Without the common good as a universal reference point, one cannot say that a true global ethos exists and that there is a corresponding will to enact it through appropriate institutions. The identification of those goods to which all peoples must have access for their human fulfilment is thus crucial. And this should not be undertaken casually, but in an orderly and harmonious manner. Indeed, the common good is made up of many goods: material, cognitive and institutional goods, and moral and spiritual goods. The latter are superior to the former. The commitment to the common good of the family of nations, as for every society, thus involves tending and making available a complex of institutions which give legal, civil, political and cultural structure to social life globally in such a way that they become a form of a pólis, a human city (cf. ibid., 7). In this way, it may be ensured that the economic-productive order is socially responsible and at the service of humanity, with combined and united action on more fronts, also internationally (cf. ibid., nn. 57, 67). Likewise, the consolidation of constitutional, legal and administrative systems needs to be supported in nations which do not yet fully enjoy them. Therefore, besides economic assistance, there must be aid intended to reinforce the real guarantees of a State of law, a system of true and efficient public order, in full respect of human rights, along with truly democratic and participative institutions (cf. ibid., n. 41).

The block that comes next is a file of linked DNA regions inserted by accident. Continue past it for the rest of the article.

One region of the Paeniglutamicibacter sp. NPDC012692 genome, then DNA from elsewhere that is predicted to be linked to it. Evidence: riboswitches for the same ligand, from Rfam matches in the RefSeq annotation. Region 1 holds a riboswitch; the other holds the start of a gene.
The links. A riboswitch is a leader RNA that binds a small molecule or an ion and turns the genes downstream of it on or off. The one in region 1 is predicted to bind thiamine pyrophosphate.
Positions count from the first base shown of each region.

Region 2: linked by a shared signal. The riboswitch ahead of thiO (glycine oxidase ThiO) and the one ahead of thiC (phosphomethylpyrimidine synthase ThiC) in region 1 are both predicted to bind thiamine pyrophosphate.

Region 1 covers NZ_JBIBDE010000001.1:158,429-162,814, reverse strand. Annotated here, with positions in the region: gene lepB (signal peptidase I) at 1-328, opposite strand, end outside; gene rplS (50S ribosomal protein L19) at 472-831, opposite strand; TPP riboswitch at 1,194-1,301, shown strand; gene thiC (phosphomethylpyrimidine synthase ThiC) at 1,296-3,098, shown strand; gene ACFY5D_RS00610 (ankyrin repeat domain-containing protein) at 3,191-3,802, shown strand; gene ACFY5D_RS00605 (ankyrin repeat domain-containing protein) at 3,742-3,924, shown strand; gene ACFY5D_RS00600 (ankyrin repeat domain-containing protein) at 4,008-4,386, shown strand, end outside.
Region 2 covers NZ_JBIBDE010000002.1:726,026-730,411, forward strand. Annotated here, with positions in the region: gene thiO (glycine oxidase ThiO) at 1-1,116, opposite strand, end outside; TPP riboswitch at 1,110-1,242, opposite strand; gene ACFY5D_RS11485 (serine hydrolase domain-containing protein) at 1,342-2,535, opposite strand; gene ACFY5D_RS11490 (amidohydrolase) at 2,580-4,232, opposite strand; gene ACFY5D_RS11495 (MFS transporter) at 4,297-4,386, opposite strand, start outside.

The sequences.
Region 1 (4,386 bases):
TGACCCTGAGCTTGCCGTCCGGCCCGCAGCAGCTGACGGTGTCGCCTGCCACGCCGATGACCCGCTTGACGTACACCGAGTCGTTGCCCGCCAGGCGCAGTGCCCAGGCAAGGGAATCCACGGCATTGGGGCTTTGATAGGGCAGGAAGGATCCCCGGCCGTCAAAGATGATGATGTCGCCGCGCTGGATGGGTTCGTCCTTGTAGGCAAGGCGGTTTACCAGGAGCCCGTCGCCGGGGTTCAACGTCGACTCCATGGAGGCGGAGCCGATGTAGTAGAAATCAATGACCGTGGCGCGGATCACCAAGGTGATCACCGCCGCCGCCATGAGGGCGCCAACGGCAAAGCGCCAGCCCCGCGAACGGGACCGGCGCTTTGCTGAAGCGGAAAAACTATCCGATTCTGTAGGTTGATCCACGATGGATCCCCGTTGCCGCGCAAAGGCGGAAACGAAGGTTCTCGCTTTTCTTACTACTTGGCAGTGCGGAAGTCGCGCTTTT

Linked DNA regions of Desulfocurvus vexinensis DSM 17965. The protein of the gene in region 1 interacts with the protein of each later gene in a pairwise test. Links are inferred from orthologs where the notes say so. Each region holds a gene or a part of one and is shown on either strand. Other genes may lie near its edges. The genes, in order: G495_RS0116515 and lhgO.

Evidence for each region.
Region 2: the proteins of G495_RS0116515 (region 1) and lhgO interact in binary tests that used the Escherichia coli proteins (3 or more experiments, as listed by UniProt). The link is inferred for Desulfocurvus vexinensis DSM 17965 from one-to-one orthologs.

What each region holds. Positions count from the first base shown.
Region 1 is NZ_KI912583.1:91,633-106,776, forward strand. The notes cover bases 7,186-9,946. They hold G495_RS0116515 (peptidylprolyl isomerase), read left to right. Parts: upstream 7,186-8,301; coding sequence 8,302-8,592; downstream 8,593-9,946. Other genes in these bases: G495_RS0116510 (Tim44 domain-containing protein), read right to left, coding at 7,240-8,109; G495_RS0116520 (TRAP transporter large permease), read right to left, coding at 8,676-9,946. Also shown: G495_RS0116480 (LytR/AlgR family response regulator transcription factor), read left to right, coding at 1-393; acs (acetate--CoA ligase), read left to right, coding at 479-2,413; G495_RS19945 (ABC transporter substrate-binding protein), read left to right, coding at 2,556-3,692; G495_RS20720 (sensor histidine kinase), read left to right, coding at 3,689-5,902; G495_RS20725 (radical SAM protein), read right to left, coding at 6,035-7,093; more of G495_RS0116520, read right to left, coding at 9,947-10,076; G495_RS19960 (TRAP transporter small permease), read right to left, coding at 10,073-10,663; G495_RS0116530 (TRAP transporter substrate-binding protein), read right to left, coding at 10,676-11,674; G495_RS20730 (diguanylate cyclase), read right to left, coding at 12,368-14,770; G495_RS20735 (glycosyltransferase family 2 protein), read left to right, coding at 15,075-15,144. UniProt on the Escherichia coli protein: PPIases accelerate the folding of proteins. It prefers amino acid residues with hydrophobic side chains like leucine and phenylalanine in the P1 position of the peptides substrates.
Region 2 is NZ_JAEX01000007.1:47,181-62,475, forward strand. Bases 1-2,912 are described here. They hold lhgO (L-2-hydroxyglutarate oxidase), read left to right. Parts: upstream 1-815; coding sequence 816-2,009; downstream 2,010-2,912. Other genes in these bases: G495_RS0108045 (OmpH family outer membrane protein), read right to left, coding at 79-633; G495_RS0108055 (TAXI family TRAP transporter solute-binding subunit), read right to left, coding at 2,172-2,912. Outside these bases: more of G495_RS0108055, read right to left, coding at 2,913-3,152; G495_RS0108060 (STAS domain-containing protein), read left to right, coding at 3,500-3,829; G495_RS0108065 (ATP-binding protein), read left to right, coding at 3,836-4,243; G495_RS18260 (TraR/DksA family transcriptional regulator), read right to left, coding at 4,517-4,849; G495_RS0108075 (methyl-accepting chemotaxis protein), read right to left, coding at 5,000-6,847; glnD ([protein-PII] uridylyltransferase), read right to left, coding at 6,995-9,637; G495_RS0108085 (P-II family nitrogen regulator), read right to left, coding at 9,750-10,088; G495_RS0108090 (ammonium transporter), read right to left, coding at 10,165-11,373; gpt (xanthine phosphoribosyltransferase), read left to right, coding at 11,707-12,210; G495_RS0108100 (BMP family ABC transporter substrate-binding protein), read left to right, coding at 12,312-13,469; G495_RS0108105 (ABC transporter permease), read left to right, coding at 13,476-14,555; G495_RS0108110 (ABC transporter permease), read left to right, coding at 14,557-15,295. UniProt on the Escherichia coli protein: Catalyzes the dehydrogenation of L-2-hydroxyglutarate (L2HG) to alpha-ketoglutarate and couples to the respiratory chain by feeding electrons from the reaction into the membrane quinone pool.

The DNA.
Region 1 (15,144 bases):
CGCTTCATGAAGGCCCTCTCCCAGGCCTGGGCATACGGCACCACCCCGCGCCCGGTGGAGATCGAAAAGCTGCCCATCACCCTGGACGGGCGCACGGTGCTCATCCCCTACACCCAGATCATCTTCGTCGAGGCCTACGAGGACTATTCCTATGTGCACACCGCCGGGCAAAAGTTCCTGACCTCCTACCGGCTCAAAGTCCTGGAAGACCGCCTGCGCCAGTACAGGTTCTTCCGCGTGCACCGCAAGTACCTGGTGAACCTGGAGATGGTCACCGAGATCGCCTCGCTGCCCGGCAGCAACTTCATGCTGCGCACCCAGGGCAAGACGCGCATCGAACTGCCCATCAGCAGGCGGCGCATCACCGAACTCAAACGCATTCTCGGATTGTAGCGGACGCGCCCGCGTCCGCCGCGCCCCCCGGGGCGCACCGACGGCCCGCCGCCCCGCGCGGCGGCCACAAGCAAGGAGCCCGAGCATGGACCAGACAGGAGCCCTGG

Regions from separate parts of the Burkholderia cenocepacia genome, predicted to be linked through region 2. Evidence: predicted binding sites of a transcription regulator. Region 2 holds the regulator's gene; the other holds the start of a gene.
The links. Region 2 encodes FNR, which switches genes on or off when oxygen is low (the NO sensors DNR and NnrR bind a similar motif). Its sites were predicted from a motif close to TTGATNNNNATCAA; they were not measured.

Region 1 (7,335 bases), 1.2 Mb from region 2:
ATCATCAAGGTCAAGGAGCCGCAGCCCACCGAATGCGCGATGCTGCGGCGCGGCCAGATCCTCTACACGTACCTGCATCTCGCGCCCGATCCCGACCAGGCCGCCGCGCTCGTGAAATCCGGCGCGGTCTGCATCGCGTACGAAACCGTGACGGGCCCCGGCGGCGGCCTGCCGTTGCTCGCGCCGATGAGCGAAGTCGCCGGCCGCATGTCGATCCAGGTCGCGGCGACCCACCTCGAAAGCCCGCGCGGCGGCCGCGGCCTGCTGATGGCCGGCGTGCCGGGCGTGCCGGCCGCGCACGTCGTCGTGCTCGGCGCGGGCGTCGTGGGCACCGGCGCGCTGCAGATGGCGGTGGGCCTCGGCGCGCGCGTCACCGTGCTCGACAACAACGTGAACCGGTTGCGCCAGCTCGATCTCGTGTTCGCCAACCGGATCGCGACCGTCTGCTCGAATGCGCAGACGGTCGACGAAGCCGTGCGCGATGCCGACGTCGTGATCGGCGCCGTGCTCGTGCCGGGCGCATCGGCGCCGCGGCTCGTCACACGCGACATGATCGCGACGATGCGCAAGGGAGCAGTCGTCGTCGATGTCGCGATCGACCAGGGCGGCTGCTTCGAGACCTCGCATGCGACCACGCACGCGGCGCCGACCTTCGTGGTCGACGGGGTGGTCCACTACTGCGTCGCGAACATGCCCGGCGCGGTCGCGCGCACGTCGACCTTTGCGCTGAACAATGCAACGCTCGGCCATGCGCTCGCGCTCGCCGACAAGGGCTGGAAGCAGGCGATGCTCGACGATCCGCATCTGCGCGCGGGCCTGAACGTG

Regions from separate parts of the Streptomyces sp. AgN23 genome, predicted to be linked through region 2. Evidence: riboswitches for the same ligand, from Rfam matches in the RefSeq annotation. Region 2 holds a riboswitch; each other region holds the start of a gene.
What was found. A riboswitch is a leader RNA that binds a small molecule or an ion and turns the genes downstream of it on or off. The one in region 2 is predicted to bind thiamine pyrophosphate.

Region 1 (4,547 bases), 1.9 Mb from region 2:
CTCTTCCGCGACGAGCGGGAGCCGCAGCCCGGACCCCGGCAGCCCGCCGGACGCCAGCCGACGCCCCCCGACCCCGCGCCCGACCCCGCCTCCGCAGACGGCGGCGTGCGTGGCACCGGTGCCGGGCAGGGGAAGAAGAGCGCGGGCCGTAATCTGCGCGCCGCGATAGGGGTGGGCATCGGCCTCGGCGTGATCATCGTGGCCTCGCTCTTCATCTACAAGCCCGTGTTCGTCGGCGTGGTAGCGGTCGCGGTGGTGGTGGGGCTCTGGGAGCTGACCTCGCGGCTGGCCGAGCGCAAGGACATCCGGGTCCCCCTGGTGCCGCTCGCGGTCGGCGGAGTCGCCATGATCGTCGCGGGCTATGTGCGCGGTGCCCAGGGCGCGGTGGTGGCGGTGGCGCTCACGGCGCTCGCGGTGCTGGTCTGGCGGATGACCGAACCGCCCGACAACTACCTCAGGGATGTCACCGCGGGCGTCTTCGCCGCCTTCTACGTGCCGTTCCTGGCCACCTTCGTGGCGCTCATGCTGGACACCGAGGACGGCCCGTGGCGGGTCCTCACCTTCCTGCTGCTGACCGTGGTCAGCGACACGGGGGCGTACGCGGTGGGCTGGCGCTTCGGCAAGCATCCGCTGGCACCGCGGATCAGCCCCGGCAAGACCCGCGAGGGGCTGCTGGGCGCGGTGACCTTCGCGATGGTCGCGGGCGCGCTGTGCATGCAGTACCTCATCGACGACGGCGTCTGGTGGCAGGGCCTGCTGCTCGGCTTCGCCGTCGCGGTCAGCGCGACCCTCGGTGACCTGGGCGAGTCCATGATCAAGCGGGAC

However, what is fundamental and a priority in view to the development of the entire family of nations is to make every effort to recognize the true scale of values and goods. Only with a correct hierarchy of human goods will it be possible to understand which type of growth should be supported. The integral development of nations, which is the main objective of the universal common good, cannot be achieved by the diffusion of entrepreneurship alone (cf. ibid.), material and cognitive goods such as housing and education, from the choices available. This is provided especially by the increasing number of good decisions that are possible when a notion of integral human good exists, when there is a telos, an end, in the light of which growth is considered and desired. The notion of integral human growth presumes precise coordinates, such as subsidiarity and solidarity, in addition to an interdependence between State, society and the market. In a global society, composed of many peoples and of various religions, the common good and integral development are only achieved with the input of all. In this, religions are crucial, particularly when they teach brotherhood and peace, because they teach people to make room for God and to be open to the Transcendent, especially in our society marked by secularization. The exclusion of religions from the public sphere, just as, in another way, religious fundamentalism, impedes the encounter of peoples and their collaboration for the progress of humanity. The life of society is drained of its motivation and politics assumes oppressive and aggressive features (cf. ibid. n. 56).

Dear friends, the Christian vision of development, progress and the common good the way it emerges from the Social Doctrine of the Church responds to man's deepest expectations and your commitment to delve into it and to disseminate it is a valid contribution towards the edification of "the civilization of love". For this I express my gratitude and best wishes, and I impart my heartfelt Blessing to you all.